Edgewall Software

Version 1 (modified by Christian Boos, 11 years ago) ( diff )

Initial documentation taken from TracDev/Proposals/CacheInvalidation@21#Finalimplementation

Caching and cache invalidation

Trac uses various caches at the component level, in order to speed-up costly tasks. Some examples are the ticket fields cache (#6436), others are the InterMapTxt cache, the user permission cache, the oldest example being the Wiki page cache.

Those cache are held at the level of Component instances. For a given class, there's one such instance per environment in any given server process. The first thing to take into account here is that those caches must be safely accessed and modified when accessed by concurrent threads (in multi-threaded web front ends, that is).

But due to the always possible concurrent access at the underlying database level by multiple processes, there's also a need to maintain a consistency and up-to-date status of those caches across all processes involved. Otherwise, you might do a change by the way of one request and the next request (even the GET following a redirect after your POST!) might be handled by a different server process which has a different "view" of the application state.

This doesn't even have to imply a multi-process server setup, as all what is needed is e.g. a modification of the database done using trac-admin.

Past Situation

So the current solution to the above problem is to use some kind of global reset mechanism, which will not only invalidate the caches, but simply "throw away" all the Component instances of the environment that has been globally reset. That reset happens by the way of a simulated change on the TracIni file, triggered by a call to self.config.touch() from a component instance. The next time an environment instance is retrieved, the old environment instance is found to be out of date and a new one will be created (see trac.env.open_environment). Consequently, new Component instances will be created as well, and the caches will be repopulated as needed.

Limitations:

  • it's a bit costly - if this full reset happens too frequently, then the benefits from the caches will simply disappears.
  • it's all or nothing - the more we rely on this mechanism for different caches, the more we'll worsen the above situation. Ideally, invalidating one cache should not force all the other caches to be reset.

The Cache Manager

Starting with Trac 0.12 (more precisely r8071), we introduced a CacheManager component. That component is mostly transparent to the end developer, which only has to deal with two decorators that can be used to create cached attributes.

  • Creating a cached attribute is done by defining a retrieval function and decorating it with the @cached_value decorator. For example, for the wiki page names:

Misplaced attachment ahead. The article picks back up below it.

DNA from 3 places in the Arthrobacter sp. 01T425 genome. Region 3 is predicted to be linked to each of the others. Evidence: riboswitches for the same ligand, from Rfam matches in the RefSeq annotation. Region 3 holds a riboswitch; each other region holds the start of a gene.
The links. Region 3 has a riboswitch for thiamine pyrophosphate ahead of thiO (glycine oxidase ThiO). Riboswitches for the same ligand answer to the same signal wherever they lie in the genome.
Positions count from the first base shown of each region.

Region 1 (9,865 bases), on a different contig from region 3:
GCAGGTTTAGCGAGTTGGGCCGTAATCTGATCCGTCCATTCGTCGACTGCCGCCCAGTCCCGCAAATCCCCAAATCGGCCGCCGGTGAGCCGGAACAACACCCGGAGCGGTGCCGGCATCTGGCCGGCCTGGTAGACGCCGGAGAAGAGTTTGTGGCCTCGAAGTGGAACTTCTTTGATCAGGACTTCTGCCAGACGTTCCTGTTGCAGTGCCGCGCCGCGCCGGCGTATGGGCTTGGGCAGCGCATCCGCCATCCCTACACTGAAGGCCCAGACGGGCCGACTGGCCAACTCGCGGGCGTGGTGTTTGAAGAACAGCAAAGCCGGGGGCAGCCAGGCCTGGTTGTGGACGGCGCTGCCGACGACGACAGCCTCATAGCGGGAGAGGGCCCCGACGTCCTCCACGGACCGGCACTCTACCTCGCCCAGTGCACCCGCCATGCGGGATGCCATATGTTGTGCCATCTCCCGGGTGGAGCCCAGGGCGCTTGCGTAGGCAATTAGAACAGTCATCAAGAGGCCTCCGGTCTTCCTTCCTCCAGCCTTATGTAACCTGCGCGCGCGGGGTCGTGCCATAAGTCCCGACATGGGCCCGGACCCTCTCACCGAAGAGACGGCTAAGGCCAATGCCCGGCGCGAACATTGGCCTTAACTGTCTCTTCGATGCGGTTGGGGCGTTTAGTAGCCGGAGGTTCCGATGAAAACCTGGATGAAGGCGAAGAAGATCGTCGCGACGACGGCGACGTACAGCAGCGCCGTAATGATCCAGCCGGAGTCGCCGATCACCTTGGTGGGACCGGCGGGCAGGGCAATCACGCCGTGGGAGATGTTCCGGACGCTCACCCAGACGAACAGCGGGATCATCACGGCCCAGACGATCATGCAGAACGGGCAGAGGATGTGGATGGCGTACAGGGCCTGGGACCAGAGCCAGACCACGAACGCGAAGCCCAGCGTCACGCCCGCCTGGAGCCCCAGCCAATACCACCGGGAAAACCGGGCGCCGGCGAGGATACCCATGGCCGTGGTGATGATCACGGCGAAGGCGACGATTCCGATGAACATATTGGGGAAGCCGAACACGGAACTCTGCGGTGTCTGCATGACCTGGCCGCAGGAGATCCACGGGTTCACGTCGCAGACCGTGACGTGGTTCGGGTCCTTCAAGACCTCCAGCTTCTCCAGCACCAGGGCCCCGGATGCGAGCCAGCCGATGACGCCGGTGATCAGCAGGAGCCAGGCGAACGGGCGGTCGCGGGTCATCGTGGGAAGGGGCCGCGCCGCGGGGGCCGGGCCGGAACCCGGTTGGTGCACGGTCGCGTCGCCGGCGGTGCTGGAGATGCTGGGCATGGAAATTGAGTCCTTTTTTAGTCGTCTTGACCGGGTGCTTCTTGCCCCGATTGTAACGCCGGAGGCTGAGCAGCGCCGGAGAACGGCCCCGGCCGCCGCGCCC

@cached_value
    def pages(self, db):
        """Return the names of all existing wiki pages."""
        cursor = db.cursor()
        cursor.execute("SELECT DISTINCT name FROM wiki")
        return [name for (name,) in cursor]
    
  • Invalidating a cached attribute is done by deleting the attribute:
    def wiki_page_added(self, page):
        if not self.has_page(page.name):
            del self.pages
    
  • If more control is needed, for example to invalidate an attribute within an existing transaction, the attribute should be decorated with the @cached decorator. Accessing the attribute then yields a proxy object with two methods, get() and invalidate(), taking an optional db argument. For example, this is used in the case of ticket fields to invalidate them in the same transaction as e.g. an enum modification.
  • The cache is consistent within a request. That is, a cached attribute will always have the same value during a given transaction. Obviously, cached values should be treated as immutable.
  • The CacheManager component contains all the logic for data retrieval, caching and invalidation. Cache invalidation across processes is done by incrementing a generation counter for the given attribute in the cache database table. The invalidation granularity is at the attribute level.
  • There are two cache levels:
    • A thread-local (per-request) cache is used to minimize locking and ensure that the cached data is consistent during a request. It is emptied at the beginning of every request.
    • A process cache keeps retrieved data as long as it has not been invalidated.
  • The cache table is read the first time a cached attribute is accessed during a request. This avoids slowing down requests that don't touch cached attributes, like requests for static content for example.

See also TracDev/Proposals/CacheInvalidation for the history of the implementation details.

Note: See TracWiki for help on using the wiki.